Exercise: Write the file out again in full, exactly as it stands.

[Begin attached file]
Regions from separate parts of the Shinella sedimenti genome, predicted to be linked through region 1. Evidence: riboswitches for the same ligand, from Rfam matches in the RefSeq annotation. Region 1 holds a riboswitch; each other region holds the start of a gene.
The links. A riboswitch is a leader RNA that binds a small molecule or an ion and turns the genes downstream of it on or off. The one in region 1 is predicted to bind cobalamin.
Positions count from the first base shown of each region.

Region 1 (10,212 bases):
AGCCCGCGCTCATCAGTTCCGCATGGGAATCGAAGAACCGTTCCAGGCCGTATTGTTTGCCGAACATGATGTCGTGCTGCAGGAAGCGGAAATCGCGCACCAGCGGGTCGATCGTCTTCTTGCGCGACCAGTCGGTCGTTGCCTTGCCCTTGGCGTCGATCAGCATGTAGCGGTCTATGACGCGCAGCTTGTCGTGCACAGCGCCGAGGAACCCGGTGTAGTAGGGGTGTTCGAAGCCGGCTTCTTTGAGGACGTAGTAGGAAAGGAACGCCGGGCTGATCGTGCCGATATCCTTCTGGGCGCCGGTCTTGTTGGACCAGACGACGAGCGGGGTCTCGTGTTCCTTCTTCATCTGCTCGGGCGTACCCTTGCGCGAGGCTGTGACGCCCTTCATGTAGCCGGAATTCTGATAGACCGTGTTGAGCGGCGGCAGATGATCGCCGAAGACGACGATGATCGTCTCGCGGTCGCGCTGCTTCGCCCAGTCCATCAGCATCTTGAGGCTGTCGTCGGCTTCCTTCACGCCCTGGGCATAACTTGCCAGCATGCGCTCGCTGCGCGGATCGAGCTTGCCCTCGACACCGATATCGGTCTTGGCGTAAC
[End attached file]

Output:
Regions from separate parts of the Shinella sedimenti genome, predicted to be linked through region 1. Evidence: riboswitches for the same ligand, from Rfam matches in the RefSeq annotation. Region 1 holds a riboswitch; each other region holds the start of a gene.
The links. A riboswitch is a leader RNA that binds a small molecule or an ion and turns the genes downstream of it on or off. The one in region 1 is predicted to bind cobalamin.
Positions count from the first base shown of each region.

Region 1 (10,212 bases):
AGCCCGCGCTCATCAGTTCCGCATGGGAATCGAAGAACCGTTCCAGGCCGTATTGTTTGCCGAACATGATGTCGTGCTGCAGGAAGCGGAAATCGCGCACCAGCGGGTCGATCGTCTTCTTGCGCGACCAGTCGGTCGTTGCCTTGCCCTTGGCGTCGATCAGCATGTAGCGGTCTATGACGCGCAGCTTGTCGTGCACAGCGCCGAGGAACCCGGTGTAGTAGGGGTGTTCGAAGCCGGCTTCTTTGAGGACGTAGTAGGAAAGGAACGCCGGGCTGATCGTGCCGATATCCTTCTGGGCGCCGGTCTTGTTGGACCAGACGACGAGCGGGGTCTCGTGTTCCTTCTTCATCTGCTCGGGCGTACCCTTGCGCGAGGCTGTGACGCCCTTCATGTAGCCGGAATTCTGATAGACCGTGTTGAGCGGCGGCAGATGATCGCCGAAGACGACGATGATCGTCTCGCGGTCGCGCTGCTTCGCCCAGTCCATCAGCATCTTGAGGCTGTCGTCGGCTTCCTTCACGCCCTGGGCATAACTTGCCAGCATGCGCTCGCTGCGCGGATCGAGCTTGCCCTCGACACCGATATCGGTCTTGGCGTAAC